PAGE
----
Why Diesel Deserves Another Look
Diesel-poweredvehicles sold in the United States operate on a new ultra-low sulfurdiesel (ULSFD) fuel. The reduced sulfur content means the enginereleases fewer emissions, and it is also cleaner for the environmentthan the early-generation diesel fuels. Most diesel engines are alsocapable-with minor modifications-of running on "biodiesel." This typeof fuel is vegetable- or animal fat-based (not petroleum-based),meaning it can be made from crops such as soybeans, peanuts, or evenalgae, while preserving natural resources.
The diesel-powered engine offers many other benefits in addition to itsimproved efficiency and flexibility. The elimination of a spark plugmeans that diesels aren't required to have a high-voltage electricalignition system-often resulting in better overall reliability.Furthermore, to compensate for the higher internal pressures, a dieselengine is typically constructed more durably than its gasolinecounterpart. Combine that with the natural lubrication properties ofdiesel fuel, and it generally pays off with increased longevity.Lastly, unlike highly flammable gasoline, diesel fuel is safer tohandle. It has an oily consistency-it will not explode nor does itrelease flammable gasses when stored.
Diesel engines are good, but still not perfect. They emit moreparticulates and smog-forming nitrogen oxides (NOx) thantheir gasoline counterparts, and diesel fuel isn't as readily availableas gasoline in most markets. Engineers have addressed the emissionsconcern (diesels must meet the same stringent pollutant standards asgasoline vehicles) with scrubbers in the exhaust system that filter outparticulates and "urea injection" to chemically alter the hot gasses.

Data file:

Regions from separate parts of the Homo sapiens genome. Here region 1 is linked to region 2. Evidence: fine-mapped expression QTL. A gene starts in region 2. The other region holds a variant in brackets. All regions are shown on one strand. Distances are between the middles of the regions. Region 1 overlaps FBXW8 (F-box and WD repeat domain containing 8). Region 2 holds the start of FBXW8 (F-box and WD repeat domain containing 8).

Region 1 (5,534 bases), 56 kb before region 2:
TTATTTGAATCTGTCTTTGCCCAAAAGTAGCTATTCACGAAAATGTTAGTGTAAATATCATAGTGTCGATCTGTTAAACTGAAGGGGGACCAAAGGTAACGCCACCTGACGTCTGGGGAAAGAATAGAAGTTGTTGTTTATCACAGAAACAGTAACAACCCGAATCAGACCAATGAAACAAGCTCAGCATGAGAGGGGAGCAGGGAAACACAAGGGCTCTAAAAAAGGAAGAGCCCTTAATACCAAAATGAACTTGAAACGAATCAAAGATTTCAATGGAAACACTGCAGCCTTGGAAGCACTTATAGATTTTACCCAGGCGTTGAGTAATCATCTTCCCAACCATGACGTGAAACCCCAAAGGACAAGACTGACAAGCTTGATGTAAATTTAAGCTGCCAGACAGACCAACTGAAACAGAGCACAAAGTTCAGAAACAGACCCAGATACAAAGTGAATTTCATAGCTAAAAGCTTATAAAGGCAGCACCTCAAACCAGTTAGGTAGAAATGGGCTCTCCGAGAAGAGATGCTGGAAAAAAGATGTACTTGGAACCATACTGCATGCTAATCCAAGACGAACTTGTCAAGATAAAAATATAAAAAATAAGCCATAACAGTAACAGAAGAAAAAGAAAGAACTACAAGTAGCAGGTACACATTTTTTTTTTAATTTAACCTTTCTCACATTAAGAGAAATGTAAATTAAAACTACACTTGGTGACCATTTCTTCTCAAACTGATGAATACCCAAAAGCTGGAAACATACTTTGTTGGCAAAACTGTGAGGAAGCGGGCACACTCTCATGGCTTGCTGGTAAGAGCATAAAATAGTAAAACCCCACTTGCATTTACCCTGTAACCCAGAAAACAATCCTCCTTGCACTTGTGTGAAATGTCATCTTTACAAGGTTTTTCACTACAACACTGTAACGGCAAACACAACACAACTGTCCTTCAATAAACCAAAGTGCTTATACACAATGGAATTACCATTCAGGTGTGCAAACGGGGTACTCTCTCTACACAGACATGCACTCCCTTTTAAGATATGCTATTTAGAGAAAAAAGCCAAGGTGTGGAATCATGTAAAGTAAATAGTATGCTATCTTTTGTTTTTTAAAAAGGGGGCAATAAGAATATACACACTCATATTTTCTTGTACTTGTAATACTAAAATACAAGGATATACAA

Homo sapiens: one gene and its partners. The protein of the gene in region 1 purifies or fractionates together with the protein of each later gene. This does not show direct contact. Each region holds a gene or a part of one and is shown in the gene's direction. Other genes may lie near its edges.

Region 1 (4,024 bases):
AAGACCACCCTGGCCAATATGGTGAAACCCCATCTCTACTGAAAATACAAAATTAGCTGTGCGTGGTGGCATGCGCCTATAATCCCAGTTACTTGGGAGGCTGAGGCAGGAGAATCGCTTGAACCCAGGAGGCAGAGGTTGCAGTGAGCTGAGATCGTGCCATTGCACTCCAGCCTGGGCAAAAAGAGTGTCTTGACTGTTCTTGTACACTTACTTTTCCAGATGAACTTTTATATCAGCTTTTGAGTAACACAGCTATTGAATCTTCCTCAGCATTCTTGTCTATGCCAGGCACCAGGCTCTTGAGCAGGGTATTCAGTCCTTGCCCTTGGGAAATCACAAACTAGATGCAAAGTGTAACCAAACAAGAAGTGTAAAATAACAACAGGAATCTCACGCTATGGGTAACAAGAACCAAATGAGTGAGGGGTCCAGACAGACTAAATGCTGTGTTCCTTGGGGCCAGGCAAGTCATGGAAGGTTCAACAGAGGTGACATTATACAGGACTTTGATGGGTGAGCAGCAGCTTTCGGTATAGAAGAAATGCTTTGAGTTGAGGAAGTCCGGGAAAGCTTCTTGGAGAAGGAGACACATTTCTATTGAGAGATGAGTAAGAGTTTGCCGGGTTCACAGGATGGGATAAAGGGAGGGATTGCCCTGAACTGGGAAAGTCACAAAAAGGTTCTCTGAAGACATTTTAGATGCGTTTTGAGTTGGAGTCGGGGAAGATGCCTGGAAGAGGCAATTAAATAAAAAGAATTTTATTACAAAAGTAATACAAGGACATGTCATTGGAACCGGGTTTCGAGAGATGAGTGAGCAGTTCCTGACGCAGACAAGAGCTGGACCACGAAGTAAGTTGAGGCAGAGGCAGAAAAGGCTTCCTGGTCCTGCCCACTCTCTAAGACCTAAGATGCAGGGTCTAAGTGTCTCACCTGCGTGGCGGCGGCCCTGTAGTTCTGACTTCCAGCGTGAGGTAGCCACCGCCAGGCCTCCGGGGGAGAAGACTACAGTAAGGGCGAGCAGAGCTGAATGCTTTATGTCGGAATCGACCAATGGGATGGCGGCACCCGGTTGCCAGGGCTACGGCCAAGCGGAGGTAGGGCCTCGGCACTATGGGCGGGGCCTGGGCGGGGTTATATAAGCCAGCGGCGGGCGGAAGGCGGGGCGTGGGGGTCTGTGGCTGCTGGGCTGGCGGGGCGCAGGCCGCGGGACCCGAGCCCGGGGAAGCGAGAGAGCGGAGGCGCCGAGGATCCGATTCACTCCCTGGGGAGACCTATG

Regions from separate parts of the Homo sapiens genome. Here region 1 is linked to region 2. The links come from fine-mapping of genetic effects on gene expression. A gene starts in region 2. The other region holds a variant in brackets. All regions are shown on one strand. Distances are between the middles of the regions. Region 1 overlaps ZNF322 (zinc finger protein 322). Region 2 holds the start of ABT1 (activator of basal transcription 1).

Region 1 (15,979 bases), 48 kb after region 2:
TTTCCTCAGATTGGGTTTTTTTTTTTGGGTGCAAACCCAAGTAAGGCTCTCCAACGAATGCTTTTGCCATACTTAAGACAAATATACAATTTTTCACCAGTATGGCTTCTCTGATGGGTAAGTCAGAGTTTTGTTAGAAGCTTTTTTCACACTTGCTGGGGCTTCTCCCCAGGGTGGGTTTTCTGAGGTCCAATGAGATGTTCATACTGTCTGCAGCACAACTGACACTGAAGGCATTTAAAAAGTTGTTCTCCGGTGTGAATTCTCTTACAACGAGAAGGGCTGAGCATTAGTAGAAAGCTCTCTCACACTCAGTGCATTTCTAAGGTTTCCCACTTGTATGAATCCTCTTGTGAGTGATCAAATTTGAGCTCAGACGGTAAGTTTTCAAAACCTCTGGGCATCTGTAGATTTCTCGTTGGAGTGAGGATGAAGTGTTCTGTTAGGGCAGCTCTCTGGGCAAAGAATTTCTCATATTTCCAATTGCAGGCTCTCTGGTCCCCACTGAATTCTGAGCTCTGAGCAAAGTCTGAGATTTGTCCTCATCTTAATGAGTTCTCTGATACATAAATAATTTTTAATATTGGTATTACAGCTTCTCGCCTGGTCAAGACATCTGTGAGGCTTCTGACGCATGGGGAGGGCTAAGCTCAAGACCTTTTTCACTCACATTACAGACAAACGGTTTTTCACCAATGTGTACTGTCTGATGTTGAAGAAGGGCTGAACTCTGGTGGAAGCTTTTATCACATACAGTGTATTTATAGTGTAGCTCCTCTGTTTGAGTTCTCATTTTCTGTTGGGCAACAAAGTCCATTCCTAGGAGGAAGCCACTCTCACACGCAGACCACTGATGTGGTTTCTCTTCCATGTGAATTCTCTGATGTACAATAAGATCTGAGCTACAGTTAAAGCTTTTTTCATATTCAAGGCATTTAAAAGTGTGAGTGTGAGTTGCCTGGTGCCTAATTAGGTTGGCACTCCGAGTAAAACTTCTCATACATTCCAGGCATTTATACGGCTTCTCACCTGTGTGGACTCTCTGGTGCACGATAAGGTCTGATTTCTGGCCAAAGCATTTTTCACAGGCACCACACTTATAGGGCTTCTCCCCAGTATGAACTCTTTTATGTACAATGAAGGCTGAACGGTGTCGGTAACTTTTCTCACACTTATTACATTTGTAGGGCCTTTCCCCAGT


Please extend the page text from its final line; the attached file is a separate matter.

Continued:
Theconsumable urea injection canister, commonly referred to by its tradename "AdBlue," is stored in a reservoir tank near the trunk. Theinjection reacts in the exhaust to break the harmful nitric oxides intoenvironmentally compatible nitrogen and water vapor. The process is soeffective that urea-injected diesel engines are able to meet stringent50-state EPA Tier 2 Bin 5 compliance.
As of today, only a handful of automakers are offering diesel-poweredpassenger car and SUV alternatives-and all of them are from Europeanmanufacturers. The poorly-engineered diesel offerings from the 1980sleft a bad taste with American consumers, while buyers in the rest ofthe world welcomed the subsequent generations of diesel-poweredcompacts. With most of the problems now in the past, diesel-poweredvehicles are finally a viable alternative to gasoline-a fact thatdomestic automakers, and consumers, will soon embrace.
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